Is Using Anti-Spyware Software Illegal?

from the the-other-side-of-the-coin... dept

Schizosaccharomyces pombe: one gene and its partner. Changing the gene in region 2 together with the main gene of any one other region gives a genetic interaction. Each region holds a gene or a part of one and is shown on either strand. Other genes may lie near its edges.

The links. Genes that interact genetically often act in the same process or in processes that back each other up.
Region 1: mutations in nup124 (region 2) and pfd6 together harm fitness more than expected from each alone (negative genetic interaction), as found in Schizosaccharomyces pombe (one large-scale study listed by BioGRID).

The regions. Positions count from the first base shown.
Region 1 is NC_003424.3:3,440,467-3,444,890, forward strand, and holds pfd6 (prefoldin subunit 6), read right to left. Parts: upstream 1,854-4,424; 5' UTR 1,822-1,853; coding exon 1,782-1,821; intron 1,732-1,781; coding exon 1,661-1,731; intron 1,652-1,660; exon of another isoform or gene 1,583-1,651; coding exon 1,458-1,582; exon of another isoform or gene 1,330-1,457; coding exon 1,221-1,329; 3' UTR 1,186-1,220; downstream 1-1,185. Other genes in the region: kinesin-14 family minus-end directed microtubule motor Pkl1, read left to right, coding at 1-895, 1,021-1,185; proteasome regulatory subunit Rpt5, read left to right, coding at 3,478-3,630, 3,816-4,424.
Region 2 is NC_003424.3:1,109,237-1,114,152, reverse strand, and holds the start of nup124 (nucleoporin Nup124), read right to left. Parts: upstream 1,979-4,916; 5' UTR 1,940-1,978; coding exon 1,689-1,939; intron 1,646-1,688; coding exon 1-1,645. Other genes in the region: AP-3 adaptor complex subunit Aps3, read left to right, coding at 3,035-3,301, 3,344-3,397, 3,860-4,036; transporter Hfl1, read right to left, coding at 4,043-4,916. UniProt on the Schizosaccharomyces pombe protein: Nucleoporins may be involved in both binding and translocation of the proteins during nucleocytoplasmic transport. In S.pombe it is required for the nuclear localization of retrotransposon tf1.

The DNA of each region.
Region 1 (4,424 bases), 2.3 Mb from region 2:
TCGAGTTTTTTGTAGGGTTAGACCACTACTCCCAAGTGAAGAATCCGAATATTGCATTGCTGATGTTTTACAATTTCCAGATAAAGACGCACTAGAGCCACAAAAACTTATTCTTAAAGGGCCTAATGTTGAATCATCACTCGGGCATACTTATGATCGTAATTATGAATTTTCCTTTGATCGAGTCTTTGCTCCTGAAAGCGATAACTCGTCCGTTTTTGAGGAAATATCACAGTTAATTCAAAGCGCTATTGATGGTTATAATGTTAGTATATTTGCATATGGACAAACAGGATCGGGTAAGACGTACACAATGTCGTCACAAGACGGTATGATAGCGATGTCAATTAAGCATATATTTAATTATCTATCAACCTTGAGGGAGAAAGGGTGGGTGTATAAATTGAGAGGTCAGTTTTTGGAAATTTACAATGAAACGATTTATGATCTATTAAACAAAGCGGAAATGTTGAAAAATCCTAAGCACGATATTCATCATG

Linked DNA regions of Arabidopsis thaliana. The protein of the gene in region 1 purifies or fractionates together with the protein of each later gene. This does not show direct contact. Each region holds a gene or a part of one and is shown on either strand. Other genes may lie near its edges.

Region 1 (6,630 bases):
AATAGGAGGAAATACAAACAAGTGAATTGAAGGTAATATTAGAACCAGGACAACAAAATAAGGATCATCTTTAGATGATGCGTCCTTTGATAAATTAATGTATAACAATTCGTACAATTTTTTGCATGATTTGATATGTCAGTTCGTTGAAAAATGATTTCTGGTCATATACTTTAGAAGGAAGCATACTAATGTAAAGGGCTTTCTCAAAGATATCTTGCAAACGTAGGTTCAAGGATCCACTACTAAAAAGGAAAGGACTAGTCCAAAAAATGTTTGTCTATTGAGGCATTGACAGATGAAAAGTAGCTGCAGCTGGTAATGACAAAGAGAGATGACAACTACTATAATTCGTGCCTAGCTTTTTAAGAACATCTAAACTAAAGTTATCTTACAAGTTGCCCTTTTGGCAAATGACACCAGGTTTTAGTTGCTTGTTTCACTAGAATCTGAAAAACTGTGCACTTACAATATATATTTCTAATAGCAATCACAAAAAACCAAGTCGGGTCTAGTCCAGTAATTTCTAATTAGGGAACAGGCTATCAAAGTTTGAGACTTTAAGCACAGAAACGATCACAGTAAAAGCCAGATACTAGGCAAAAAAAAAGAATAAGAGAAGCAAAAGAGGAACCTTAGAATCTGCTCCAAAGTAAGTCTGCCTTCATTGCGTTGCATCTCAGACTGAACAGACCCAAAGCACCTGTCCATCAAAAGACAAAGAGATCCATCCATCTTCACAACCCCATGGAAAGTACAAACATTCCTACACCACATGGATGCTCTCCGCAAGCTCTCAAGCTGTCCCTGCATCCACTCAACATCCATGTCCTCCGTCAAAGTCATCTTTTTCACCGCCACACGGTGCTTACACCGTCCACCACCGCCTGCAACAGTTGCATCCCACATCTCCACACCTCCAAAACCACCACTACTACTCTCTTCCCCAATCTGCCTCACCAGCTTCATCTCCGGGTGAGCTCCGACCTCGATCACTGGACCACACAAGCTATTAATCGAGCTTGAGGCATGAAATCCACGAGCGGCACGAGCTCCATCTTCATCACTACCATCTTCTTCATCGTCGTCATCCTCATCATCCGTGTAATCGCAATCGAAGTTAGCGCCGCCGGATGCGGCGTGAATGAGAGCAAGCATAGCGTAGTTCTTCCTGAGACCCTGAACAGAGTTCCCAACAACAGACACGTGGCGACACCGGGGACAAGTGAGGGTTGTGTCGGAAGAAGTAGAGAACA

Just as Microsoft worries that new anti-spyware laws will get them in trouble for naming applications as spyware, some are bringing up the old question of whether or not removing spyware is "illegal" in some cases. The argument is that many of the malware apps that people get are actually installed in association with another application (such a file sharing app) and part of the "conditions" a user agrees to in the unread EULA is that they'll accept these malware products on their machine. Using anti-spyware apps that remove these programs, then, would "break" the contract agreed to with the other application providers. By itself, that would just be a private dispute, but the article goes further to suggest it's similar to using a hacked card to get free cable -- as you're getting the free use of services (the main app that was downloaded) without paying the fee (letting the spyware do its thing) -- so it could be a "theft of services" type of crime. That seems like a pretty far stretching of the law -- and, in fact, many spyware-supported applications will apparently stop working if you remove the spyware, so it seems like there's an easy technical work around. More importantly, though, this article brings up (and then buries!) the important point about all of these spyware laws. Since many focus on whether or not the spyware was installed with "permission," what constitutes permission? If you agree to an unread EULA, is that permission? Perhaps it's time to make clear what rights cannot be taken away in an EULA.
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